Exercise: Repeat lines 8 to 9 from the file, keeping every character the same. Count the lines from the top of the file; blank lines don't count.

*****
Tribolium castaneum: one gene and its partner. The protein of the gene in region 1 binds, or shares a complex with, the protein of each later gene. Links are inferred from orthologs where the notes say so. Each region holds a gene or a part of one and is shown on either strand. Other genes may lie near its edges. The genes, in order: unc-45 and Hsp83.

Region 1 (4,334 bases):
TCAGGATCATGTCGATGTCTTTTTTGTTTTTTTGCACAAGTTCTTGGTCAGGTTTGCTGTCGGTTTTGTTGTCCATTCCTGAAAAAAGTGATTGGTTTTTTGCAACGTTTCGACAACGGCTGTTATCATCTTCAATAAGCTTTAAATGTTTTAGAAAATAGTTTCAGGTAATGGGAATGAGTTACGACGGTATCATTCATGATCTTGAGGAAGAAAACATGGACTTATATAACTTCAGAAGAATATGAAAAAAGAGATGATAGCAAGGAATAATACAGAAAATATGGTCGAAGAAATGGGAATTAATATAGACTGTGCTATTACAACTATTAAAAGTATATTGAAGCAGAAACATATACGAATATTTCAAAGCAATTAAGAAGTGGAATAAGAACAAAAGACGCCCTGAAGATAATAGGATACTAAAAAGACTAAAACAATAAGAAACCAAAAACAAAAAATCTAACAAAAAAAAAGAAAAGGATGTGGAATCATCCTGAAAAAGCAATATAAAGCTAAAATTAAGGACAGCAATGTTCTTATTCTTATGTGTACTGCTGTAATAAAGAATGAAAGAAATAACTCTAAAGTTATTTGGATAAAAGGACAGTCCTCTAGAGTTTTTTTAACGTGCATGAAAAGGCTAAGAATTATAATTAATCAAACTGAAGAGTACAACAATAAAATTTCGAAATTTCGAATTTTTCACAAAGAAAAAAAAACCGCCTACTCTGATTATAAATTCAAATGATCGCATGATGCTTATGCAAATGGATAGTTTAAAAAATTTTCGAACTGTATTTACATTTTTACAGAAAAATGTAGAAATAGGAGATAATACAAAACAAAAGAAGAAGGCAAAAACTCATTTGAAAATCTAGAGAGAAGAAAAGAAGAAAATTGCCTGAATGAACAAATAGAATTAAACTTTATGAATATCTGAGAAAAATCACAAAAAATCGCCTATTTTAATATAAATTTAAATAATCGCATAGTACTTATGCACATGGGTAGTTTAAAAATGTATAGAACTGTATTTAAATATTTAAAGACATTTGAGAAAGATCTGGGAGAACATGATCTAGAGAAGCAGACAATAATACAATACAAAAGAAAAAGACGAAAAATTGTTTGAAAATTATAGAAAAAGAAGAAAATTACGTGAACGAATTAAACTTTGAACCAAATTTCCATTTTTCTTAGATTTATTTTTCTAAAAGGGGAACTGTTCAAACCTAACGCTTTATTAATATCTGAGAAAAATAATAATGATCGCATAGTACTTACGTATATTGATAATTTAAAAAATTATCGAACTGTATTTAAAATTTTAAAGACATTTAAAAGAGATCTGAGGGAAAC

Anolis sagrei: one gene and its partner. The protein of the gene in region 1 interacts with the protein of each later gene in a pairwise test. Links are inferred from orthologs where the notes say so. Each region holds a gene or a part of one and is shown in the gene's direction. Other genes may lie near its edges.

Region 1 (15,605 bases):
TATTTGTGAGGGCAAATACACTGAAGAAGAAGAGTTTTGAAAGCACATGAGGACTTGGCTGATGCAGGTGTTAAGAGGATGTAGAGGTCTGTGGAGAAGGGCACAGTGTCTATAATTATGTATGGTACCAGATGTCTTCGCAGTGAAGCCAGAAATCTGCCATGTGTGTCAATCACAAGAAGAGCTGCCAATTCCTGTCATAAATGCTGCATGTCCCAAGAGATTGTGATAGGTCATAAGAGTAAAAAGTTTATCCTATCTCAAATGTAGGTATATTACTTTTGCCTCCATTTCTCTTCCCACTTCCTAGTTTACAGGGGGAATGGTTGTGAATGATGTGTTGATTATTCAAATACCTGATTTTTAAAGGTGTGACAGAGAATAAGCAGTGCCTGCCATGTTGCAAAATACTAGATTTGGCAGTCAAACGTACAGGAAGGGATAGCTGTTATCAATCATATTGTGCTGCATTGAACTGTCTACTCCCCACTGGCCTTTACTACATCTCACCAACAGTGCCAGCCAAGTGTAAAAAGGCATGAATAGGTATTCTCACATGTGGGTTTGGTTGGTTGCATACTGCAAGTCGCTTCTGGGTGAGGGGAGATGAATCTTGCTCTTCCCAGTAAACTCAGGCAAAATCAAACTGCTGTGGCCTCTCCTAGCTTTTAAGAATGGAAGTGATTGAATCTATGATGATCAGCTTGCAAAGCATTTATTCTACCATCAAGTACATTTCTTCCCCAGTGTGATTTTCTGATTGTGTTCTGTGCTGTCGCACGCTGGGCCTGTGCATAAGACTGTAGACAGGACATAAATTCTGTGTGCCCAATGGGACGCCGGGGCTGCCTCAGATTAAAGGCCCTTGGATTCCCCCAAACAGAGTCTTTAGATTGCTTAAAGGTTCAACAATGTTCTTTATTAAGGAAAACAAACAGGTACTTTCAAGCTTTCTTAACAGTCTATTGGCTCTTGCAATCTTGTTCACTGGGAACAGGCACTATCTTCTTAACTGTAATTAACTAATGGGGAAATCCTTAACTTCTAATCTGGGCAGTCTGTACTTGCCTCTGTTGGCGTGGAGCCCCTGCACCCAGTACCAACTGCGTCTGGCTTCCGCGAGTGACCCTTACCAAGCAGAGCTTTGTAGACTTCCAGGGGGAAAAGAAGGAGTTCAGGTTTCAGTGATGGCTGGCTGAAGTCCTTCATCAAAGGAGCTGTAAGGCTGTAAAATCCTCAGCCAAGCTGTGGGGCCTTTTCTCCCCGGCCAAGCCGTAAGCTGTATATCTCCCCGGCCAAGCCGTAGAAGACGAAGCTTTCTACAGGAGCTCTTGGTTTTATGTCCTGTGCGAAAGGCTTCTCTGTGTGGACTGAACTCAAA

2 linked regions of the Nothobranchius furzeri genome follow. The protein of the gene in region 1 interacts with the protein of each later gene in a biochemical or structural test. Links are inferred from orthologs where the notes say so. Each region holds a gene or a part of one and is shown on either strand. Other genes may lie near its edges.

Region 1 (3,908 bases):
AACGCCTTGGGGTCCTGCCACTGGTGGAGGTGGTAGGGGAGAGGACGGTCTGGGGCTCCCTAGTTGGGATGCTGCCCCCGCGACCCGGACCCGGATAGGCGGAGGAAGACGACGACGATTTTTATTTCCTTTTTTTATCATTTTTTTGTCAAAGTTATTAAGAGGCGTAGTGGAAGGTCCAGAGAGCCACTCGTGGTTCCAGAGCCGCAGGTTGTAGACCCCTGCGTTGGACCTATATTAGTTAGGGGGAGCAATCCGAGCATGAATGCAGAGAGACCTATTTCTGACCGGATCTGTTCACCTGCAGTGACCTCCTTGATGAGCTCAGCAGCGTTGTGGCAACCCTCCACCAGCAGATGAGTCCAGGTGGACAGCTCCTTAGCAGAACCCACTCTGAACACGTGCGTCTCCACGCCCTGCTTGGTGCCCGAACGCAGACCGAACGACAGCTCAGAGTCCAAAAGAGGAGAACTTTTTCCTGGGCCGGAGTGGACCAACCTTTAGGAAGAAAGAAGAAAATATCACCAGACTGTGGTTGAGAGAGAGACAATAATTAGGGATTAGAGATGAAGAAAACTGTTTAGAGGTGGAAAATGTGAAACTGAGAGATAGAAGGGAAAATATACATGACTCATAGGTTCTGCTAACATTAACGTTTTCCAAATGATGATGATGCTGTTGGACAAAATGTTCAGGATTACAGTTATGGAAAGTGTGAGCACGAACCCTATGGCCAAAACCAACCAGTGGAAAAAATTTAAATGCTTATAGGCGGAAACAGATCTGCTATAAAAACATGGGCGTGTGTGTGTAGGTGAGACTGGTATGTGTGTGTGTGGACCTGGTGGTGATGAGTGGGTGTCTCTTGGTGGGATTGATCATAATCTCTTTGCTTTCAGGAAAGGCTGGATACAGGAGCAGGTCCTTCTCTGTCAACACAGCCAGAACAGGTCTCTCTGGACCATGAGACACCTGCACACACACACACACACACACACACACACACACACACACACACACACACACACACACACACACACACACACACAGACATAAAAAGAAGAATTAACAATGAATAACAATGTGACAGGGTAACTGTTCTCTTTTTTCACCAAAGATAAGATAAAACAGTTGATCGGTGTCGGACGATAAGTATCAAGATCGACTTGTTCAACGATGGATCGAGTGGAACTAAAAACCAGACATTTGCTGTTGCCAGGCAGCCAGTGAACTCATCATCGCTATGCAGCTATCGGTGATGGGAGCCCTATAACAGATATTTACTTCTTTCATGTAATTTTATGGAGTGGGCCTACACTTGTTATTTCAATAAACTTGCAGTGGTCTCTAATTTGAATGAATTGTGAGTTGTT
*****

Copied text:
Region 1 (3,908 bases):
AACGCCTTGGGGTCCTGCCACTGGTGGAGGTGGTAGGGGAGAGGACGGTCTGGGGCTCCCTAGTTGGGATGCTGCCCCCGCGACCCGGACCCGGATAGGCGGAGGAAGACGACGACGATTTTTATTTCCTTTTTTTATCATTTTTTTGTCAAAGTTATTAAGAGGCGTAGTGGAAGGTCCAGAGAGCCACTCGTGGTTCCAGAGCCGCAGGTTGTAGACCCCTGCGTTGGACCTATATTAGTTAGGGGGAGCAATCCGAGCATGAATGCAGAGAGACCTATTTCTGACCGGATCTGTTCACCTGCAGTGACCTCCTTGATGAGCTCAGCAGCGTTGTGGCAACCCTCCACCAGCAGATGAGTCCAGGTGGACAGCTCCTTAGCAGAACCCACTCTGAACACGTGCGTCTCCACGCCCTGCTTGGTGCCCGAACGCAGACCGAACGACAGCTCAGAGTCCAAAAGAGGAGAACTTTTTCCTGGGCCGGAGTGGACCAACCTTTAGGAAGAAAGAAGAAAATATCACCAGACTGTGGTTGAGAGAGAGACAATAATTAGGGATTAGAGATGAAGAAAACTGTTTAGAGGTGGAAAATGTGAAACTGAGAGATAGAAGGGAAAATATACATGACTCATAGGTTCTGCTAACATTAACGTTTTCCAAATGATGATGATGCTGTTGGACAAAATGTTCAGGATTACAGTTATGGAAAGTGTGAGCACGAACCCTATGGCCAAAACCAACCAGTGGAAAAAATTTAAATGCTTATAGGCGGAAACAGATCTGCTATAAAAACATGGGCGTGTGTGTGTAGGTGAGACTGGTATGTGTGTGTGTGGACCTGGTGGTGATGAGTGGGTGTCTCTTGGTGGGATTGATCATAATCTCTTTGCTTTCAGGAAAGGCTGGATACAGGAGCAGGTCCTTCTCTGTCAACACAGCCAGAACAGGTCTCTCTGGACCATGAGACACCTGCACACACACACACACACACACACACACACACACACACACACACACACACACACACACACACACACACACACACAGACATAAAAAGAAGAATTAACAATGAATAACAATGTGACAGGGTAACTGTTCTCTTTTTTCACCAAAGATAAGATAAAACAGTTGATCGGTGTCGGACGATAAGTATCAAGATCGACTTGTTCAACGATGGATCGAGTGGAACTAAAAACCAGACATTTGCTGTTGCCAGGCAGCCAGTGAACTCATCATCGCTATGCAGCTATCGGTGATGGGAGCCCTATAACAGATATTTACTTCTTTCATGTAATTTTATGGAGTGGGCCTACACTTGTTATTTCAATAAACTTGCAGTGGTCTCTAATTTGAATGAATTGTGAGTTGTT